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New member
Nov 29, 2018
Can someone please help me understand how this circuit works. Its a Lasermax Spartan green laser sight/led light combo. From what I understand, most green lasers require more than 1.5v to operate, however this gun sight uses a single 1.5 v AAA to drive the green laser and the green led light with infinite on time (until battery runs out of course). And you can run both the laser and led simultaneously. This is also the smallest laser housing I've ever seen....its tiny. In the attached images, it shows both sides of the circuit board. The LED is on one side and Laser on the other. I assume it is using some kind of boost converter circuit? Is the laser diode being modulated? Ive googled the electrical component labels without success. Can someone please help me understand how they are achieving this. I greatly appreciate any help. Thanks.



Well-known member
Sep 4, 2018
I couldn't find a part number for the main controller chip there (small rectangular in the top right) but this is no doubt some form of Boost Converter. Switching Converters use a combination of an Inductor (coil), capacitor and switching elements (either a transistor and a diode, or a pair of transistors being switched synchronously) to provide a different output voltage to their input. In the case, of a Boost Converter, the circuit diagram is shown, and I'll do my best to explain in rough terms...


This diagram shows the converter in it's two states, with the switch ON (top) and OFF (bottom).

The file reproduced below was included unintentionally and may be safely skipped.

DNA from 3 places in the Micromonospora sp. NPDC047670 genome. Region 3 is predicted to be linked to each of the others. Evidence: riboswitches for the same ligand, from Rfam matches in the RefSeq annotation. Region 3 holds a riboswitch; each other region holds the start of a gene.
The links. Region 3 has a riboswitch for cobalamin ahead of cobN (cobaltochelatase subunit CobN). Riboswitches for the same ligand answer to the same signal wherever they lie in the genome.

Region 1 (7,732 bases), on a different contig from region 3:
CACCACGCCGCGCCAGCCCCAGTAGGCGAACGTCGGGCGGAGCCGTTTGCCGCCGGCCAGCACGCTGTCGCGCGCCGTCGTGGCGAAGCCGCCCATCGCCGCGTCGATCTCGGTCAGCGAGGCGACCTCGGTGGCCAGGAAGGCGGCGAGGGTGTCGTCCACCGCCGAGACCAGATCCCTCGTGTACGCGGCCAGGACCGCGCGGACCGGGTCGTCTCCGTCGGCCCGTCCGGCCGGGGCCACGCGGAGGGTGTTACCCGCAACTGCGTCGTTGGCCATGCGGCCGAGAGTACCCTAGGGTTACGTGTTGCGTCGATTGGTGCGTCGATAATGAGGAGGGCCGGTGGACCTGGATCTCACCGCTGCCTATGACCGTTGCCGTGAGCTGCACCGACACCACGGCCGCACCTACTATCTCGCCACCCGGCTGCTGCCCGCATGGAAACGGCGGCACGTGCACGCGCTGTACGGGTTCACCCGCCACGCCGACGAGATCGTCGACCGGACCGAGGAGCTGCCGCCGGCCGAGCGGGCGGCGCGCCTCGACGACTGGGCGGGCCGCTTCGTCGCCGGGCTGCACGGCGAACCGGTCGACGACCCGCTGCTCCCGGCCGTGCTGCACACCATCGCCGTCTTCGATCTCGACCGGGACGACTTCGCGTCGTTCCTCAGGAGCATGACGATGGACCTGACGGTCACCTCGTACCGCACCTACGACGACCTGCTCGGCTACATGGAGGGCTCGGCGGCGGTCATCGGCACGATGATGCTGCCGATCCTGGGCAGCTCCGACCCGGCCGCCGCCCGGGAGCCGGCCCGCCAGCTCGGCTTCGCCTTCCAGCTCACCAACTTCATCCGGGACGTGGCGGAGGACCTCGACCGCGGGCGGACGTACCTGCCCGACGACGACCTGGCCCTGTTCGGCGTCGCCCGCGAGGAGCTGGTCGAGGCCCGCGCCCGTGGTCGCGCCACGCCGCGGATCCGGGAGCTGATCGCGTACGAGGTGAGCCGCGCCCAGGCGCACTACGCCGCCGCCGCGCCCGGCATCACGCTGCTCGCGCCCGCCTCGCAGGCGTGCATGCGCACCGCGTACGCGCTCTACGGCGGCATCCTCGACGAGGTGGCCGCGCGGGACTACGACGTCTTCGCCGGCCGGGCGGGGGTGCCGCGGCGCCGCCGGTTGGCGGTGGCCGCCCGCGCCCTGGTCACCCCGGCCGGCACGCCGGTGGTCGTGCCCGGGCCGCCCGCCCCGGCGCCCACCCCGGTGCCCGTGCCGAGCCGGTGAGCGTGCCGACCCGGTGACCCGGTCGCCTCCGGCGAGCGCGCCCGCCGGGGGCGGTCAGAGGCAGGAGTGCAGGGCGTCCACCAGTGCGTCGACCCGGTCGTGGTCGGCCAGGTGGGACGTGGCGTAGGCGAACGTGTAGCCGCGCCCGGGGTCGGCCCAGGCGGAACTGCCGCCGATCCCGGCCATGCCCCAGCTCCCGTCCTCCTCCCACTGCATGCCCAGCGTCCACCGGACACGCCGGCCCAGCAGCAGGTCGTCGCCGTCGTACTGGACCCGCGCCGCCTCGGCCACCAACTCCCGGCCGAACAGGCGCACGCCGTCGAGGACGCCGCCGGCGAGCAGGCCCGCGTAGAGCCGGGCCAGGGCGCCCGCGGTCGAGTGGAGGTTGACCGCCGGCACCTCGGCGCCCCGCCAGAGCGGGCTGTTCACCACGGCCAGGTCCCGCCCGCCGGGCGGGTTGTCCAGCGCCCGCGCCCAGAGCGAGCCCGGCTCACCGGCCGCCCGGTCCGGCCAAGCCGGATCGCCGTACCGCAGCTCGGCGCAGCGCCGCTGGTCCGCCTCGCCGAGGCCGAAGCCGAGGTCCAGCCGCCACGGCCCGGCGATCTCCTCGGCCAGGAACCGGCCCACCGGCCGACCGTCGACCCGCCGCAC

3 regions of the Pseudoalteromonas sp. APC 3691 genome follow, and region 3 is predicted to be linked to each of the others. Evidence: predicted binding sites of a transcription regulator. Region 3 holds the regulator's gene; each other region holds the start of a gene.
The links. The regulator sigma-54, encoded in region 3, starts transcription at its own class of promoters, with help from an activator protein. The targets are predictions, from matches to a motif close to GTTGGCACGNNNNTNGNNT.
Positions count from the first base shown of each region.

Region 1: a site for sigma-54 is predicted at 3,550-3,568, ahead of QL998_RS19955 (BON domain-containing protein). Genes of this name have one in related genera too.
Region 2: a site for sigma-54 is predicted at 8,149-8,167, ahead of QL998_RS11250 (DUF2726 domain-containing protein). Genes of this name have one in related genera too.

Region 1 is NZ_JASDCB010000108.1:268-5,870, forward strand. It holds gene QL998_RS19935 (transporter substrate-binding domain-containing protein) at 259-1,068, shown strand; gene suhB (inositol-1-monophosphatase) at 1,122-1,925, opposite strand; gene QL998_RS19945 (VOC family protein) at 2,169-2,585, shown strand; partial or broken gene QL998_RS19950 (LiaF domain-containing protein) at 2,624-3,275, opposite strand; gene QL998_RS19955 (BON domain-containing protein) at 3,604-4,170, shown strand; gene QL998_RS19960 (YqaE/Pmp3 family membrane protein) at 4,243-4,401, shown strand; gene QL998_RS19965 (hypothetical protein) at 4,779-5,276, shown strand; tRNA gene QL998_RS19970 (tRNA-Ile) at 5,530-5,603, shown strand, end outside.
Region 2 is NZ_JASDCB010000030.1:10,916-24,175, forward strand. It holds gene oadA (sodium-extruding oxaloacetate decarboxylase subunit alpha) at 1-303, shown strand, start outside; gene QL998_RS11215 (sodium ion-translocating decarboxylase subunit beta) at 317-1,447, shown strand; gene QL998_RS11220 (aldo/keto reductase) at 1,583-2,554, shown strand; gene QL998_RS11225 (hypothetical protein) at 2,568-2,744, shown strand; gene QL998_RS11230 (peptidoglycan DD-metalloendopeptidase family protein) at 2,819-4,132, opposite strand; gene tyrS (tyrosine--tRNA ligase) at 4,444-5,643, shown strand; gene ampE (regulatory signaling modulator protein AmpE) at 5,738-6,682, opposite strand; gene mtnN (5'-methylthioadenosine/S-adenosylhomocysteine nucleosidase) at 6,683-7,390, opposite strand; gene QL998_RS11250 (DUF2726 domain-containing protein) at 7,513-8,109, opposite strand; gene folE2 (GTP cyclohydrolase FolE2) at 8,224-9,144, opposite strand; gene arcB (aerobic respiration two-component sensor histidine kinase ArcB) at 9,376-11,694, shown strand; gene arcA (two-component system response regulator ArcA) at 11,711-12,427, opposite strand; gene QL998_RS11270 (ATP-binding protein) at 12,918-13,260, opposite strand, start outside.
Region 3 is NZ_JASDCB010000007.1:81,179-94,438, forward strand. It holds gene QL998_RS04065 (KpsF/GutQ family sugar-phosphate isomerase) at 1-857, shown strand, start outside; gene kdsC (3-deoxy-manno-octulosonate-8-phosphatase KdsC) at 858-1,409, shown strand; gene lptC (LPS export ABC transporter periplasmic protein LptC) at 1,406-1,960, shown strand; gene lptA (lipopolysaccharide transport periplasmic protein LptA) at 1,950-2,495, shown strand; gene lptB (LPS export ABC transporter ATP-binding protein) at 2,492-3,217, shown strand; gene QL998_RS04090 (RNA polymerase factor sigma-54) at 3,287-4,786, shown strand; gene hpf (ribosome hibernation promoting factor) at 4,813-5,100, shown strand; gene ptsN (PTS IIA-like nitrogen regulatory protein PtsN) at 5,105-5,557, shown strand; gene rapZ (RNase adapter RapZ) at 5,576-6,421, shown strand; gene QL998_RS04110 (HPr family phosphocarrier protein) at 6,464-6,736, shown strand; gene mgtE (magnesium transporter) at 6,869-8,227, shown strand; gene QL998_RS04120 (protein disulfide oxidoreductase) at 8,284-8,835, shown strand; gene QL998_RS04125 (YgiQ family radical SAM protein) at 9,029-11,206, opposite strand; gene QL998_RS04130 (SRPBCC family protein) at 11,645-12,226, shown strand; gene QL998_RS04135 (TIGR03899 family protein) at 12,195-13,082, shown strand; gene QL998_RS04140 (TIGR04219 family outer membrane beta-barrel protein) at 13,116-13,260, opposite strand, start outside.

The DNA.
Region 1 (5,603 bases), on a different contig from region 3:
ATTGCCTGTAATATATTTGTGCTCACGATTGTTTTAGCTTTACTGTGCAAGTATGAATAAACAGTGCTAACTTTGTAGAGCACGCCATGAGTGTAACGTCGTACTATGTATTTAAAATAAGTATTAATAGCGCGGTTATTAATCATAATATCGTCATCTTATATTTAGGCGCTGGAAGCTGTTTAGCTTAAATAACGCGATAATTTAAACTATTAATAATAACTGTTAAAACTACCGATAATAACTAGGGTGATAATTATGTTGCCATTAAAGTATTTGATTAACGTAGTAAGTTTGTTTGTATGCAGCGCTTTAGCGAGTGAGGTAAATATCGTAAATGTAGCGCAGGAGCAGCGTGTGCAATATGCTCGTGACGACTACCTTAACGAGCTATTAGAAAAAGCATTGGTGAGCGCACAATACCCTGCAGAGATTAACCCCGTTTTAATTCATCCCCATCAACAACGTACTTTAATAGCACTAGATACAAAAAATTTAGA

1. The supply flows into the Inductor (L, which resists changes in current.) This creates a magnetic field around the inductor, storing energy. In this phase, the load sees only the voltage of which the Capacitor (C, resists changes in voltage by storing charge) is charged to. i.e. Vout = Vc.

2. Now the switch (transistor) is off, the impedance of the current flow in the Inductor increases, so the Inductor (which tries to resist the change of current flow) will use the stored energy to push more current into the load. This reverses the direction of the voltage in the inductor, which adds an extra voltage source to the load. i.e. Vout = Vc+Vl.

The output capacitor also acts to smooth this varying voltage out, so that the load sees a higher steady voltage. The output voltage can be varied by adjusting the duty cycle of the transistor, i.e. how long it remains on compared to how long it is off.

To regulate the current (constant-current) as a laser diode driver does, the operation is the same, but instead of looking at the output voltage, the controller measures the load current and varies the output voltage to keep this constant given a changing Load.


Laser Diodes require a current-regulated supply (the controller of the supply attempts to keep the current supplied to the diode constant by varying the voltage) as their load on a driver decreases with increasing temperature. This means that for a Voltage-regulated supply, as a Laser Diode heats up, the current in them will increase, further heating the device (and potentially causing a thermal runaway).

Do you know if this is a 532nm laser or a 520/510/505nm? I checked on their website, and it says 510-535nm which is useless...

532nm Lasers are what is called DPSS (Diode-Pumped Solid State), where an infra-red Laser Diode pumps energy into a series of crystals that change the wavelength of light, whereas the others I mentioned all use laser-diodes directly. My guess would be on 532nm as it is the most inexpensive way of making a green beam. IR Pump diodes for DPSS lasers

To me, it seems like a really expensive laser - but I have no idea what normal gun accessories cost so it could be reasonable value.
As to why I gave such a detailed response to a new member who didn't post an introduction thread - I'm bored :)